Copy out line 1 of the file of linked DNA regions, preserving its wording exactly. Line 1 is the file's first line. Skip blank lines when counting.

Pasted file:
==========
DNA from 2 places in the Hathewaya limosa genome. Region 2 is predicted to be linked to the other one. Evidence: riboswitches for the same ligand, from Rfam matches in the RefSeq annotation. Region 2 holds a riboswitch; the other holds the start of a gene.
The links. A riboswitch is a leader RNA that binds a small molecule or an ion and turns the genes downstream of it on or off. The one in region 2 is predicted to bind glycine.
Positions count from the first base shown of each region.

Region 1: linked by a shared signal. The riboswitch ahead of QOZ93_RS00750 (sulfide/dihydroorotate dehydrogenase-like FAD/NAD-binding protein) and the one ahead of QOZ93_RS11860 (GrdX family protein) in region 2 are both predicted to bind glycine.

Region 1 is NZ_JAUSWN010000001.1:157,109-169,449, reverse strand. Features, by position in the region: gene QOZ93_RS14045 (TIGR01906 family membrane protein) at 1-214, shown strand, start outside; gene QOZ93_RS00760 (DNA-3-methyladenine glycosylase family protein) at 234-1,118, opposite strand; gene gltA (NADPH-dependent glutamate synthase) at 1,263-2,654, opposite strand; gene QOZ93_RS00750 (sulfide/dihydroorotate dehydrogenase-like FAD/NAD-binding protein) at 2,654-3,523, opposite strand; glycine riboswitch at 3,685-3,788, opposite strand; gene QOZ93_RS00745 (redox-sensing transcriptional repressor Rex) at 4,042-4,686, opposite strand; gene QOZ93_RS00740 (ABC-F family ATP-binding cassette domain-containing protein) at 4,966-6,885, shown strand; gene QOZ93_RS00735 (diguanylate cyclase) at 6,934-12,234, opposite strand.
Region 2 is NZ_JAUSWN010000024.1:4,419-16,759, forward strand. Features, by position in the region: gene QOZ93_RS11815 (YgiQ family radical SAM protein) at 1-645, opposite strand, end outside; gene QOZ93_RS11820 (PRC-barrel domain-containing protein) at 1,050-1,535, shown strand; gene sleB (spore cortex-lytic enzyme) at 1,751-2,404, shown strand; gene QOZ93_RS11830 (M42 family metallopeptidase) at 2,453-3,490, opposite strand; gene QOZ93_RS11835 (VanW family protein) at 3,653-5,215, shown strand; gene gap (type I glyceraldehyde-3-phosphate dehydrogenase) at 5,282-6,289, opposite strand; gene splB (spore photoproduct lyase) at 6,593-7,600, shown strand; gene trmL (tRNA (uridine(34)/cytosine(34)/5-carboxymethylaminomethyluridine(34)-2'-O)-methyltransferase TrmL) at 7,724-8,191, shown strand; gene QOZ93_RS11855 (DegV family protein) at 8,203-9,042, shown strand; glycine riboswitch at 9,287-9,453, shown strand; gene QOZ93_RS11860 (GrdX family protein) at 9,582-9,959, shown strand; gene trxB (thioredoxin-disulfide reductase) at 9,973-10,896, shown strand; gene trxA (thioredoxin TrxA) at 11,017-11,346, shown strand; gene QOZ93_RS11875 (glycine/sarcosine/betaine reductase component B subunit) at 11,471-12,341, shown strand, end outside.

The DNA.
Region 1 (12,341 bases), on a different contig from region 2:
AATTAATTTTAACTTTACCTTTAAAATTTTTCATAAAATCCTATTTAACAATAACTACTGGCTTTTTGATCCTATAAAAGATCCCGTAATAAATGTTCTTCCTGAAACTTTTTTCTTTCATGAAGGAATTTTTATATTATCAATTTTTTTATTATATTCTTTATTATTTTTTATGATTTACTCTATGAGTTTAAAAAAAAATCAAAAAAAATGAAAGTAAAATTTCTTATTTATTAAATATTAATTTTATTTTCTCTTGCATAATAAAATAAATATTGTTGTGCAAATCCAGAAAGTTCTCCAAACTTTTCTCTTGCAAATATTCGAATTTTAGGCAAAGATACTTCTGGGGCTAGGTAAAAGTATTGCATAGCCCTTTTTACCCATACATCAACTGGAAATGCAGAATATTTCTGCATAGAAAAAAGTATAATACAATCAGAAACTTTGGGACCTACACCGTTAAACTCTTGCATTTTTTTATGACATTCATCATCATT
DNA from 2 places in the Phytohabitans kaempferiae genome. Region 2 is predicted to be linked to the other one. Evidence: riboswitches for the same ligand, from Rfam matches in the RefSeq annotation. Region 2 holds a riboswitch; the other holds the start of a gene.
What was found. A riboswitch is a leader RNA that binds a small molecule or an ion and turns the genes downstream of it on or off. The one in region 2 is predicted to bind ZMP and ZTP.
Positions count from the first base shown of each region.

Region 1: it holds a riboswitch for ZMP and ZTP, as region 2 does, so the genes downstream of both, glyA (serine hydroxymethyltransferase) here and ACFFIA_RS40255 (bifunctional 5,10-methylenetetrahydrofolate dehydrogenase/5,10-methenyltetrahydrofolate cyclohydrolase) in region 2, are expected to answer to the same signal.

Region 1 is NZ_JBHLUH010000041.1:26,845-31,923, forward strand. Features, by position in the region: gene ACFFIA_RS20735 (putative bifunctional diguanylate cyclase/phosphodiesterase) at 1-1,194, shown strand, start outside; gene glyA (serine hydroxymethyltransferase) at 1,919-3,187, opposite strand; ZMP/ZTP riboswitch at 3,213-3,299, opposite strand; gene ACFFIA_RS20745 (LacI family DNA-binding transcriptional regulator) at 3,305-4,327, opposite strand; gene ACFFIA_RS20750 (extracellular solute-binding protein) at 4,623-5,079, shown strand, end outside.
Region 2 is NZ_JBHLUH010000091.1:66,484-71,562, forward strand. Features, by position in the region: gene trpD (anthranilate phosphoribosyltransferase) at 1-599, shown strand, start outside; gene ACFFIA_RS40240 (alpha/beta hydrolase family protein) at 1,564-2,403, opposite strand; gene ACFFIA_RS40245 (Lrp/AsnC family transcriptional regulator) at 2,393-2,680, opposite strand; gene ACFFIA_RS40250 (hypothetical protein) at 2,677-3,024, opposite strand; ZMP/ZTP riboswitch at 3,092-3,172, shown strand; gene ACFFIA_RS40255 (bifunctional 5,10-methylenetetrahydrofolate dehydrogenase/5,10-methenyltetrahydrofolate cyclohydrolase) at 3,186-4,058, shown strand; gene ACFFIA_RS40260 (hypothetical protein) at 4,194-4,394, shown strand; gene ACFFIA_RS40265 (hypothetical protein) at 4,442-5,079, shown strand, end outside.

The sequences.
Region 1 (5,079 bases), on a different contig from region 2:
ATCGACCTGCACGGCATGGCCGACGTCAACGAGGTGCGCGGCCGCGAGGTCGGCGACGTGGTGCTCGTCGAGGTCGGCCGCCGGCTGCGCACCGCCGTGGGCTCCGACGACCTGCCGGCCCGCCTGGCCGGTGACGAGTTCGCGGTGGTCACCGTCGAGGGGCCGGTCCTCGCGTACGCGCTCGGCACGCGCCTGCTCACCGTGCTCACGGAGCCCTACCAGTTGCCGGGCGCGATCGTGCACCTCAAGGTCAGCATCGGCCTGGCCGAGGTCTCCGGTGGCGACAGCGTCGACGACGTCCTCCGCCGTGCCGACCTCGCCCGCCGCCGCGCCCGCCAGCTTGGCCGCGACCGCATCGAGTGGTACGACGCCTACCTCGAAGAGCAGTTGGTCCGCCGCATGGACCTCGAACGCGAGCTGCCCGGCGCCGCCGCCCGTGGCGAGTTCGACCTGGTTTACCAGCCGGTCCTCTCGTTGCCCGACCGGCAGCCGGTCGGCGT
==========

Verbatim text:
DNA from 2 places in the Hathewaya limosa genome. Region 2 is predicted to be linked to the other one. Evidence: riboswitches for the same ligand, from Rfam matches in the RefSeq annotation. Region 2 holds a riboswitch; the other holds the start of a gene.